Winnowing the Field

After Iowa and New Hampshire, votes are planned Feb. 22 in Nevada and Feb. 29 in South Carolina. Three days later will be Super Tuesday, which also includes Massachusetts, Virginia and North Carolina. Big delegate jackpots there may keep some candidates hanging on -- if they have the money. Yet by the end of the night, the field probably will be substantially smaller.

While Harris has the advantage of being from California, her performance in the South Carolina primary will be closely watched as a sign of her appeal to African-American voters three days before Super Tuesday. She made Iowa her first campaign stop after a launch rally in her homeland of Oakland. A strong showing in California could make up for shortcomings in other early states.

Vermont Senator Bernie Sanders’ campaign says it is focusing on the four earliest states and California. After opening his campaign with rallies in Brooklyn and Chicago, Sanders went to Iowa, New Hampshire and South Carolina, and he plans to head to Nevada and California. In 2016, Sanders nearly tied with Hillary Clinton in Iowa and won in New Hampshire. If he doesn’t perform similarly in 2020, his grassroots support could begin to wither.

Former Representative Beto O’Rourke of Texas was already in Iowa Thursday, hours after he announced via web video that he was entering the race. His team also plans a March 30 rally in his hometown of El Paso, which happens to be in a key Super Tuesday state.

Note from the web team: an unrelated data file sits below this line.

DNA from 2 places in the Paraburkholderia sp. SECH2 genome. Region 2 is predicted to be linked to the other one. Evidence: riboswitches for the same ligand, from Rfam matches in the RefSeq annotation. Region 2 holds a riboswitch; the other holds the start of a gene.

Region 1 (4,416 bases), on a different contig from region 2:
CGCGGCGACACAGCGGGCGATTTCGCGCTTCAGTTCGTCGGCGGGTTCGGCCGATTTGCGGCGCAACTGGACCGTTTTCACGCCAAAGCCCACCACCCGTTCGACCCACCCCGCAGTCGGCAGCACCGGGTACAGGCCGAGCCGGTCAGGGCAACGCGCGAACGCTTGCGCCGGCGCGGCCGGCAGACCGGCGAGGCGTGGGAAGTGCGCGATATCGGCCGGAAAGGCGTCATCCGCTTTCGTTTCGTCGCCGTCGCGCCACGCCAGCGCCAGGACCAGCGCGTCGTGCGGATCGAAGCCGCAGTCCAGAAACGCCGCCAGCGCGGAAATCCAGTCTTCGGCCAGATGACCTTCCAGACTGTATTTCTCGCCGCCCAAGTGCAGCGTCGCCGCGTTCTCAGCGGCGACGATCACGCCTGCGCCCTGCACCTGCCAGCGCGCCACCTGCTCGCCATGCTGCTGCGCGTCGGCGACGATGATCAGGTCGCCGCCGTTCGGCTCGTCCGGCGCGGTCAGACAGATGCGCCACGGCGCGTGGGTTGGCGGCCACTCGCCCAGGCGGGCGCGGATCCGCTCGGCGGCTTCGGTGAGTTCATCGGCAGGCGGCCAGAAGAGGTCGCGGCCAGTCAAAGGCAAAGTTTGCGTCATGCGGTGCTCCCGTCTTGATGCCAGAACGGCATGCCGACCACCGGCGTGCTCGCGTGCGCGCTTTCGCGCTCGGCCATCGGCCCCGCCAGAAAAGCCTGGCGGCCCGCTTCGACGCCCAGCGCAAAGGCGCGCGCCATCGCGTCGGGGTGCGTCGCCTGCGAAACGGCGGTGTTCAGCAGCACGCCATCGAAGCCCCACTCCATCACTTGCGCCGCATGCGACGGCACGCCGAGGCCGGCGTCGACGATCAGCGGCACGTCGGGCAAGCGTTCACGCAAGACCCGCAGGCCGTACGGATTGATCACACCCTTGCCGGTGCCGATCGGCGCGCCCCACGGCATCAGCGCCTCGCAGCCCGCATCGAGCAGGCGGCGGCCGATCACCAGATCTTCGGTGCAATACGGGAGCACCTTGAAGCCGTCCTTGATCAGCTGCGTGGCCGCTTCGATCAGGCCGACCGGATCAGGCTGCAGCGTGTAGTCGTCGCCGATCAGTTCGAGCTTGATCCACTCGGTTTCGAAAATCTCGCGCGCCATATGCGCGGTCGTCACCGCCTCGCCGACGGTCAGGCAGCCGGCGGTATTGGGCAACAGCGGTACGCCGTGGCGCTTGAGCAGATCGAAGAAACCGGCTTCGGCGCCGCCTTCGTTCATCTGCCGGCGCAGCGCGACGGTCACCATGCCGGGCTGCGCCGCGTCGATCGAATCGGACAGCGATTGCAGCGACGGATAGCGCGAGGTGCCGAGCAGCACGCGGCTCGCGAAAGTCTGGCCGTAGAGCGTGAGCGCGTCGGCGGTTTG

Polling Third

Warren’s path will be shaped in large part by her performance in New Hampshire, where she’s currently polling third behind Sanders and Biden. But she’s also looking ahead to Super Tuesday, making stops in California and Texas. This week, she’ll be among the first of the 2020 hopefuls to stop in Alabama, Tennessee and Mississippi -- the first two of which will vote on Super Tuesday.

“Super Tuesday, it can either settle it and provide us with absolute clarity, or it can really muddy the waters to the extent that this thing can go all the way to the convention,” said Colin Strother, a veteran Texas Democratic strategist.

The sheer size of Texas and California, and the cost of TV advertising there, will also test campaigns.

So far, candidates appear to be focused on fundraising and media attention, not building up staffs and organizations, Strother said. “Anyone with $300 and access to Southwest Airlines can do a fly-through in Texas,” he said.

Though the Wisconsin primary won’t be until April 7, some Democratic hopefuls are adding it to their early itineraries in a nod to its importance as a battleground -- and Clinton’s failure to campaign there before losing the state to Trump in the 2016 general election.

O’Rourke will be there Sunday, after spending three days in Iowa.

--With assistance from Arit John.

To contact the reporters on this story: Jennifer Epstein in Washington at jepstein32@bloomberg.net;John McCormick in Chicago at jmccormick16@bloomberg.net

To contact the editors responsible for this story: Alex Wayne at awayne3@bloomberg.net, Laurie Asséo, John Harney